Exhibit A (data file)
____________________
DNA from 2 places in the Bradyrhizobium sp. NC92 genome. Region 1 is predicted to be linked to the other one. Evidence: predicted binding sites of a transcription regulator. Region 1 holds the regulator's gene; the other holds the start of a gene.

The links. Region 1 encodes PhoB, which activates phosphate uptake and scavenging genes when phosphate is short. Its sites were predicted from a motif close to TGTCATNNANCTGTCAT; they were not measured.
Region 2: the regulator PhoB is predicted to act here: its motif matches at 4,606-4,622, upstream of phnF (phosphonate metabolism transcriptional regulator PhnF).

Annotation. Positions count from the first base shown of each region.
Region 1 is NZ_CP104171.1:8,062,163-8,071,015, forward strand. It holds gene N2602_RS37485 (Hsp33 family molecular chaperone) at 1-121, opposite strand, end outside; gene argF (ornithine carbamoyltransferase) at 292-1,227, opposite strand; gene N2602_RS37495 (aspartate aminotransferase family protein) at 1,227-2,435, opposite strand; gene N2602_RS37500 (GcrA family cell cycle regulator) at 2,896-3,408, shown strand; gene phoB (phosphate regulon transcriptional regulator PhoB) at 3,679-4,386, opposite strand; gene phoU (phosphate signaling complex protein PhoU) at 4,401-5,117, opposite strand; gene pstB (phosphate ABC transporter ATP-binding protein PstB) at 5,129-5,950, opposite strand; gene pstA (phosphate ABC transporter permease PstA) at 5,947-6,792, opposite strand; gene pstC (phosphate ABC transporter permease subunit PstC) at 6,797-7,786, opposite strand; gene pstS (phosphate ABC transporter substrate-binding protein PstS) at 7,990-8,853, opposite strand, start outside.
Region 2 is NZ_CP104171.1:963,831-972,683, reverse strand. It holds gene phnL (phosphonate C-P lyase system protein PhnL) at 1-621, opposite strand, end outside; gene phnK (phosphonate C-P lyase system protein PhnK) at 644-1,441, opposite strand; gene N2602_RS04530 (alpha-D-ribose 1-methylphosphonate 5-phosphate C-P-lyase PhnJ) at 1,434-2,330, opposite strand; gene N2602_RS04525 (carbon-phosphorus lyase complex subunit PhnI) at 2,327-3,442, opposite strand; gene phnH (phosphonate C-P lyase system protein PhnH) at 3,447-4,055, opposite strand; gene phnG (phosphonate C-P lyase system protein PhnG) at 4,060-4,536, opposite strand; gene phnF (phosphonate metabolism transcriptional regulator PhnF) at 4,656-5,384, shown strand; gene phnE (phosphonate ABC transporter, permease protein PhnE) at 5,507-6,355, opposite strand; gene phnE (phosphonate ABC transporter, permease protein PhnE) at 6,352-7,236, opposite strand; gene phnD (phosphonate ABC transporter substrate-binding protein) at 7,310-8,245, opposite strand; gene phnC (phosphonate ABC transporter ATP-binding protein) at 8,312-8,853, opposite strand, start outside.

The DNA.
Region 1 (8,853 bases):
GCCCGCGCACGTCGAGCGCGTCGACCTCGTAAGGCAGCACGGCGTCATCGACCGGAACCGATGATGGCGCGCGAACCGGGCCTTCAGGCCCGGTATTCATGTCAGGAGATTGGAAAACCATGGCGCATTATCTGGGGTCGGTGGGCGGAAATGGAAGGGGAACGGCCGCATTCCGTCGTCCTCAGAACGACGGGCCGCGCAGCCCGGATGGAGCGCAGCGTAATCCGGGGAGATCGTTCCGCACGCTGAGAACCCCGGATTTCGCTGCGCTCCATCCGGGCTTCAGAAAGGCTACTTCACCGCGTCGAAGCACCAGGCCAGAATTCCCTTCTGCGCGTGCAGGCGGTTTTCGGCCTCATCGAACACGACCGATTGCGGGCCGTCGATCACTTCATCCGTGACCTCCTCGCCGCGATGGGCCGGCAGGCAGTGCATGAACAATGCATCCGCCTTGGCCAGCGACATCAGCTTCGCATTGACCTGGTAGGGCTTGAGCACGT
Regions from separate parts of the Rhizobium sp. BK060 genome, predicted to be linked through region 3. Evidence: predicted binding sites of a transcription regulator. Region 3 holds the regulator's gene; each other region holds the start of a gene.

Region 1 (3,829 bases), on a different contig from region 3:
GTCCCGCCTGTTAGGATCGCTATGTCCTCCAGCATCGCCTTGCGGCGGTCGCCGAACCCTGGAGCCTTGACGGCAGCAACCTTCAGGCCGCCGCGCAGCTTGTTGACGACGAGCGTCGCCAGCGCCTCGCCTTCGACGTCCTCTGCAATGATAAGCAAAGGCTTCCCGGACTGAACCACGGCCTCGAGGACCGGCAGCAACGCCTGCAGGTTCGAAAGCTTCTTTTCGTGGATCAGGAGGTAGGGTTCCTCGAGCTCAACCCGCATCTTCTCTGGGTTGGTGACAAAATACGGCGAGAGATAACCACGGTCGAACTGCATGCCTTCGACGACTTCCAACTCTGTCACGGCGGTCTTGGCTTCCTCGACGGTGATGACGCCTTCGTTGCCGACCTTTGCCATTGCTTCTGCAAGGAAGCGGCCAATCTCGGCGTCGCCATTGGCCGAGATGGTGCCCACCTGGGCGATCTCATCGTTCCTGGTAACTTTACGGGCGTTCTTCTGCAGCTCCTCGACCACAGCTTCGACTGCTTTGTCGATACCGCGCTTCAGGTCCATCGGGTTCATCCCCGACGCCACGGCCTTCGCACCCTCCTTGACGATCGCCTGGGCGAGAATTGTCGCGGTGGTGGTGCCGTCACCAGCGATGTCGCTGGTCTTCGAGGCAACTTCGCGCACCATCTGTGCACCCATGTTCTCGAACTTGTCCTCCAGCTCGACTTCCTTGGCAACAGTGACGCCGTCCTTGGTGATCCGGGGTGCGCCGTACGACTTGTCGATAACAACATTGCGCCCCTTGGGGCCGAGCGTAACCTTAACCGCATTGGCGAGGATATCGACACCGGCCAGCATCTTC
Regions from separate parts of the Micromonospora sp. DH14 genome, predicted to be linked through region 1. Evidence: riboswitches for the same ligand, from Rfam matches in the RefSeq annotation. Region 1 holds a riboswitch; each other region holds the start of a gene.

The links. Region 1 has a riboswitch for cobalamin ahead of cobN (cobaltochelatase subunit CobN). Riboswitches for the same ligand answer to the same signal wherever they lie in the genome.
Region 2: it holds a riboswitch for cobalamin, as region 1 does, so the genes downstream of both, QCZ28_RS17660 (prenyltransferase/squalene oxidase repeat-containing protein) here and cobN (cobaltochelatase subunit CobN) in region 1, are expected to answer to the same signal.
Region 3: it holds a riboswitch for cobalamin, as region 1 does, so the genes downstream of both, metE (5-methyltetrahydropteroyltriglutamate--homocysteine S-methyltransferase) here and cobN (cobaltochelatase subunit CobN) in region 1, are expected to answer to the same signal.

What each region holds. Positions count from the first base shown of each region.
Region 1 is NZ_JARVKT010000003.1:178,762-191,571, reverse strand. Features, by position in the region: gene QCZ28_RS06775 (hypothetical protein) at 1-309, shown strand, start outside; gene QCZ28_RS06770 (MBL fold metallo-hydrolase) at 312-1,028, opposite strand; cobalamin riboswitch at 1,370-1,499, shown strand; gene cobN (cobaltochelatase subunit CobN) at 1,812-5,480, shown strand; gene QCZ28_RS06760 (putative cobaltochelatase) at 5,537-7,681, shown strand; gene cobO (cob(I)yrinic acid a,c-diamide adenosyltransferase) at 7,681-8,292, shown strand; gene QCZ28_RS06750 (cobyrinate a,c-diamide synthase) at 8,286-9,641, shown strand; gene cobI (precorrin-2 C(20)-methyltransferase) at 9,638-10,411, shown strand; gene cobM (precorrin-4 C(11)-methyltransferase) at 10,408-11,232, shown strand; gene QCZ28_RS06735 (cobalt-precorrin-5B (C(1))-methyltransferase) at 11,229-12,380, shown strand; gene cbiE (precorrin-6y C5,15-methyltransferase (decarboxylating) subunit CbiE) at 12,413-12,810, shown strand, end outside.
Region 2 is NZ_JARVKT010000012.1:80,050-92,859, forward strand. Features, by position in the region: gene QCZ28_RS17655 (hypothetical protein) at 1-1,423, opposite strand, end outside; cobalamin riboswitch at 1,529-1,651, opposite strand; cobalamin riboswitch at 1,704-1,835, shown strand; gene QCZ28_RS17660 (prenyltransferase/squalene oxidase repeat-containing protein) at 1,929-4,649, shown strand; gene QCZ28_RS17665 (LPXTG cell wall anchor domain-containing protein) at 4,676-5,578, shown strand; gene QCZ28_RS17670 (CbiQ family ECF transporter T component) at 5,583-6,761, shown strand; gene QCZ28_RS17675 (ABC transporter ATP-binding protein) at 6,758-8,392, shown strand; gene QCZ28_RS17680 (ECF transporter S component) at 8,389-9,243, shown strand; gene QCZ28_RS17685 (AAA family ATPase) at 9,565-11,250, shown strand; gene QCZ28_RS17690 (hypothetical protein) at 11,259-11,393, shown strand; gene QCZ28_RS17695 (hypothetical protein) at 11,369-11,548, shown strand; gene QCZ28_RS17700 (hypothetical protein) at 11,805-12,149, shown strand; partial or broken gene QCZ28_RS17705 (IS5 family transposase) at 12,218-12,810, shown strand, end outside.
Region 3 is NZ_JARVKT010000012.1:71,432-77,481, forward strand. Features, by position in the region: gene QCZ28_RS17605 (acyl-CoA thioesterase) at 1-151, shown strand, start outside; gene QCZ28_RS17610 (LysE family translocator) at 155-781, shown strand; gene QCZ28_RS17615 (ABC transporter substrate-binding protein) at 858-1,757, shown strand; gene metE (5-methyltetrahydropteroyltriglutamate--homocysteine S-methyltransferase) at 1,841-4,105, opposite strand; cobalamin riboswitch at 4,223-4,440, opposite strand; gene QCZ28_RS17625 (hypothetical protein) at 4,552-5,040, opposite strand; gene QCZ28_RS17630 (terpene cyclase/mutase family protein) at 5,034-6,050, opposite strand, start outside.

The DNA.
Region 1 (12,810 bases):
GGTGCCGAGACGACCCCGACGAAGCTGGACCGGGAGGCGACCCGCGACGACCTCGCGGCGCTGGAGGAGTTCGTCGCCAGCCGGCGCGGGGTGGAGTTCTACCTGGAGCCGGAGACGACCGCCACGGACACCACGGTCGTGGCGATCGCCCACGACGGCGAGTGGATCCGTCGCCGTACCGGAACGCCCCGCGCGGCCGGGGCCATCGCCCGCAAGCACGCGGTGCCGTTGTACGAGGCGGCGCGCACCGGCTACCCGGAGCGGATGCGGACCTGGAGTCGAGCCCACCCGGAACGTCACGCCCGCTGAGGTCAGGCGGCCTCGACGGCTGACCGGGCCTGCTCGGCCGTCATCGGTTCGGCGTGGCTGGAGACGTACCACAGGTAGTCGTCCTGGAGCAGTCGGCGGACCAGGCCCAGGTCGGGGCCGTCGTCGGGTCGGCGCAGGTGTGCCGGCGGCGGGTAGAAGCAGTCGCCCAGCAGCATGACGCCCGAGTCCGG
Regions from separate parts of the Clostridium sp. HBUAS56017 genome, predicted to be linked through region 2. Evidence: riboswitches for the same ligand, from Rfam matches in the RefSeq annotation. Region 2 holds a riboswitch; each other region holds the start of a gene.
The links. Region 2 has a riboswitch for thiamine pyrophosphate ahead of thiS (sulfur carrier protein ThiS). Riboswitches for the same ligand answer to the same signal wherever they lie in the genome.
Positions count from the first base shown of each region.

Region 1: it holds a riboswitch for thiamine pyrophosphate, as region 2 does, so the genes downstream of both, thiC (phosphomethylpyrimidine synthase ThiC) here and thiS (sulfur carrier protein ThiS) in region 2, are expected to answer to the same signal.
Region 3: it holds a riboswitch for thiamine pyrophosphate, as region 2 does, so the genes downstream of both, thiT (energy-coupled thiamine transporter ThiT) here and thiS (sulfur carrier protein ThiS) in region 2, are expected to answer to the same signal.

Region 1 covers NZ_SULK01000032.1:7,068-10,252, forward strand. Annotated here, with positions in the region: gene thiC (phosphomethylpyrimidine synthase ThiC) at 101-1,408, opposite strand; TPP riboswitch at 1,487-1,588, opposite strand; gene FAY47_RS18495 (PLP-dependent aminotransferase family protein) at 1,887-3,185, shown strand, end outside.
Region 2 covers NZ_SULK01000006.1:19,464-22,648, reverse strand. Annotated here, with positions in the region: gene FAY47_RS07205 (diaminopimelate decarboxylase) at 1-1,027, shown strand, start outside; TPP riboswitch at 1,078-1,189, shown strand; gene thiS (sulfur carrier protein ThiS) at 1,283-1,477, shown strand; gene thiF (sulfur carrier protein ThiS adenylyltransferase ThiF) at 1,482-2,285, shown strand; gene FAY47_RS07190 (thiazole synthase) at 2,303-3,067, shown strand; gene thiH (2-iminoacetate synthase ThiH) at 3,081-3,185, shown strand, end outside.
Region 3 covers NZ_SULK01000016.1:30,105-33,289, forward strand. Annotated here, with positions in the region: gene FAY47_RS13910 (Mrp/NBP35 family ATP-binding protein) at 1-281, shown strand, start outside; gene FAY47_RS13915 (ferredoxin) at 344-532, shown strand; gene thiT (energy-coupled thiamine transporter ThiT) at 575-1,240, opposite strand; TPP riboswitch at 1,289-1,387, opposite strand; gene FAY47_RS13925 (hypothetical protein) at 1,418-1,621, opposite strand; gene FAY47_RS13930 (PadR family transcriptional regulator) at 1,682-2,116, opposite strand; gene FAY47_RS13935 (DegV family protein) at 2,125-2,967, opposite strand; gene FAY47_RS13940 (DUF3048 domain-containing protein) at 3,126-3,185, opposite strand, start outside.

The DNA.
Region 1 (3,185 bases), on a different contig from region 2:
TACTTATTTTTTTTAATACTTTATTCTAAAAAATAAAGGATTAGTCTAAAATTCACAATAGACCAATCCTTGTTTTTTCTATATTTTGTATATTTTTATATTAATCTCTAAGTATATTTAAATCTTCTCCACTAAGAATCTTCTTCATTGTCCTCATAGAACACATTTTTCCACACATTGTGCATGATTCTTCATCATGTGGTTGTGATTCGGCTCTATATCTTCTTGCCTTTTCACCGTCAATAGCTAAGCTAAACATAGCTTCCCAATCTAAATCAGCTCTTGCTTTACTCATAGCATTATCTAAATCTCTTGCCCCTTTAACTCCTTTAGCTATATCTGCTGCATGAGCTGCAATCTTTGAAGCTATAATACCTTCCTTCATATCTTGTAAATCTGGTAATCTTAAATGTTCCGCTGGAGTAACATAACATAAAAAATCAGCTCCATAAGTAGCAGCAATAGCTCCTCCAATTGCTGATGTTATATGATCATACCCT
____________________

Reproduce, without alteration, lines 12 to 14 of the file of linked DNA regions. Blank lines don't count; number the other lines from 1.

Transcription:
GTCCCGCCTGTTAGGATCGCTATGTCCTCCAGCATCGCCTTGCGGCGGTCGCCGAACCCTGGAGCCTTGACGGCAGCAACCTTCAGGCCGCCGCGCAGCTTGTTGACGACGAGCGTCGCCAGCGCCTCGCCTTCGACGTCCTCTGCAATGATAAGCAAAGGCTTCCCGGACTGAACCACGGCCTCGAGGACCGGCAGCAACGCCTGCAGGTTCGAAAGCTTCTTTTCGTGGATCAGGAGGTAGGGTTCCTCGAGCTCAACCCGCATCTTCTCTGGGTTGGTGACAAAATACGGCGAGAGATAACCACGGTCGAACTGCATGCCTTCGACGACTTCCAACTCTGTCACGGCGGTCTTGGCTTCCTCGACGGTGATGACGCCTTCGTTGCCGACCTTTGCCATTGCTTCTGCAAGGAAGCGGCCAATCTCGGCGTCGCCATTGGCCGAGATGGTGCCCACCTGGGCGATCTCATCGTTCCTGGTAACTTTACGGGCGTTCTTCTGCAGCTCCTCGACCACAGCTTCGACTGCTTTGTCGATACCGCGCTTCAGGTCCATCGGGTTCATCCCCGACGCCACGGCCTTCGCACCCTCCTTGACGATCGCCTGGGCGAGAATTGTCGCGGTGGTGGTGCCGTCACCAGCGATGTCGCTGGTCTTCGAGGCAACTTCGCGCACCATCTGTGCACCCATGTTCTCGAACTTGTCCTCCAGCTCGACTTCCTTGGCAACAGTGACGCCGTCCTTGGTGATCCGGGGTGCGCCGTACGACTTGTCGATAACAACATTGCGCCCCTTGGGGCCGAGCGTAACCTTAACCGCATTGGCGAGGATATCGACACCGGCCAGCATCTTC
Regions from separate parts of the Micromonospora sp. DH14 genome, predicted to be linked through region 1. Evidence: riboswitches for the same ligand, from Rfam matches in the RefSeq annotation. Region 1 holds a riboswitch; each other region holds the start of a gene.

The links. Region 1 has a riboswitch for cobalamin ahead of cobN (cobaltochelatase subunit CobN). Riboswitches for the same ligand answer to the same signal wherever they lie in the genome.